Dubai The property of your dreams has been identified, the terms for the purchase have been negotiated with the seller and an agreement gets drawn up. Sounds like a done deal, right?
Far from it, as many potential property buyers are finding out.
"A full agreement was drawn up for a Dh2.5 million property and a down payment was made when the seller withdrew the offer," says one disgruntled investor. "Just days later we heard that the property was sold for Dh2.9 million.
"I decided to pursue the issue through the legal channels because an agreement was in place which was reneged upon. I have also pressed the Real Estate Regulatory Authority to intervene, but nothing was forthcoming.
"There's still a paucity of buyers in today's real estate market, which is one reason why their rights should be upheld as much as the sellers are. It's needed to rebuild trust in the marketplace."
Real estate agents confirm this is not an isolated incident. There have been other finalised agreements which got upended at the last minute by the property owner taking his unit to someone who just happens to be offering more.
"It's happening on completed properties at communities or high-rises where prices have stabilised and is attracting a steady trickle of buying interest," said an estate agent. "What the property owner is trying to do is set the maximum price ceiling… even if it means breaking off a signed and delivered agreement. The property owner has and continues to call the shots."
So where does the law stand on this sticky point? "Gazumping is where a seller has agreed to a sale on certain terms, but before a binding contract is entered into, he or she abandons the deal in favour of a better offer," said Jerry Parks, partner at the law firm of Taylor Wessing.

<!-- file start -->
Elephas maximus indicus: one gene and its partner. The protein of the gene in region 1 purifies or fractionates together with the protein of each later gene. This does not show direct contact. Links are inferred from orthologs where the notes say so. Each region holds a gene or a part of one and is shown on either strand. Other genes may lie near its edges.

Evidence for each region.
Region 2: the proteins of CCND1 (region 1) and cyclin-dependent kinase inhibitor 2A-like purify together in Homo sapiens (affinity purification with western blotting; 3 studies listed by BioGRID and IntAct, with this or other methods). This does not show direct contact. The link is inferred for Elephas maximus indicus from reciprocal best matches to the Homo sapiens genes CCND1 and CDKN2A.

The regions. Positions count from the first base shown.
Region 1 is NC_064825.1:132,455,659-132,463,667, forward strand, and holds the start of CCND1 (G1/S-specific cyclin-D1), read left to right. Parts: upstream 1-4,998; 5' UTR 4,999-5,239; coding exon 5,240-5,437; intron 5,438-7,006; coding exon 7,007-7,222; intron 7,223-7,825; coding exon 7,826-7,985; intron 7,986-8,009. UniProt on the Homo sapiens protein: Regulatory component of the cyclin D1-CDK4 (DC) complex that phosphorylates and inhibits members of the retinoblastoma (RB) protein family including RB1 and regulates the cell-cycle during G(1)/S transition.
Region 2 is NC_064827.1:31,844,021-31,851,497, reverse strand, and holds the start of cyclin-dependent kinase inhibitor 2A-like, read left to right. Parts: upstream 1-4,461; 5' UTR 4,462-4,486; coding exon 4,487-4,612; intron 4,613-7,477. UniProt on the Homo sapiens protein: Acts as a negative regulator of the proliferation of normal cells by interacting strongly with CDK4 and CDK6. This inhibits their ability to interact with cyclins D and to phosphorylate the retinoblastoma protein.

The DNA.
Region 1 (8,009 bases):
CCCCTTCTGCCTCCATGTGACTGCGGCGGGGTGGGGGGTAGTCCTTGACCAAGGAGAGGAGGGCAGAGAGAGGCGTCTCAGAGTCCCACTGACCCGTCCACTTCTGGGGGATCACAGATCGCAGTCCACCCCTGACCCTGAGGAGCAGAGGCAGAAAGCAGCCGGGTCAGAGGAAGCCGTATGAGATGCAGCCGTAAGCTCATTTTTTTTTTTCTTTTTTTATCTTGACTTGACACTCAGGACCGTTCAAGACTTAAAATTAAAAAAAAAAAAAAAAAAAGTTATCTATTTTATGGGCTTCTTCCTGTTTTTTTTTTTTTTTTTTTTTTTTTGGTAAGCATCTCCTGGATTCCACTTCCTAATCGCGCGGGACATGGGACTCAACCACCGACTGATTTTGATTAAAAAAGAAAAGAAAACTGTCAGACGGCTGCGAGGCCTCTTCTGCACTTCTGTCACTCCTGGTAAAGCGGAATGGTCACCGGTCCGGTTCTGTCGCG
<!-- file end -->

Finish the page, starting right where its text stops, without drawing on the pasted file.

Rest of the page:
"It was common in the UK in the late 1980s and early 1990s when sellers were exploiting the loophole created by the fact that most deals were ‘subject to contract' pending satisfactory surveys, etc.
"In Dubai the conveyancing procedure is somewhat different and so gazumping in its real form is less common. However, we are aware of instances where sellers have pulled out of deals in pursuit of better offers, even after having signed an Agreement of Sale."
The solution then, according to legal experts, is to make the agreement as tamper-proof as possible. Or ensure there is a provision for stiff penalties if the seller fails to do his part.
"Where a seller is in breach of his obligation, by law the original buyer is not able to force him to complete the transfer of the property," said Shahram Safai, partner at Afridi & Angell, the law firm.
"The original buyer may take legal action against the seller seeking to prevent the sale or seek damages from the seller."
The size of the compensation must be set out in the terms of the initial agreement. In a real estate marketplace where clear-cut rules of engagement between a buyer and seller are still being moulded, potential buyers are better off arming their agreements with penalty clauses.
That way, they are at least assured of some compensation other than a bitter experience if the seller goes elsewhere.
What to do: Protect yourself
Arming the agreement of sale with sufficient clauses is the best way to go about guarding a potential buyer's interest, especially if a seller starts having second thoughts. "To protect against such withdrawal, a buyer should ensure that the agreement contains a hefty penalty clause obliging the seller to pay in the event that he or she withdraws without due cause," said Jerry Parks at Taylor Wessing. "Getting a better offer is not usually regarded as due cause. This penalty should be paid to the agent or a lawyer to be held effectively in escrow pending the completion of the transfer. If not, and the seller declines to honour the penalty provision, a disappointed buyer will often find that the legal fees for recovery of the penalty far outweigh its amount. "If the seller withdraws, the penalty is paid by the agent or the lawyer to the buyer by way of compensation. If the seller stays in the deal and proceeds to transfer, the penalty is returned to the seller. The position is that we don't need to look for any specific real estate law that deals with sellers withdrawing. Buyers are protected by the basic principles of contract law, which should be used to their benefit and supported by an insistence on the seller paying the penalty to a third party as security."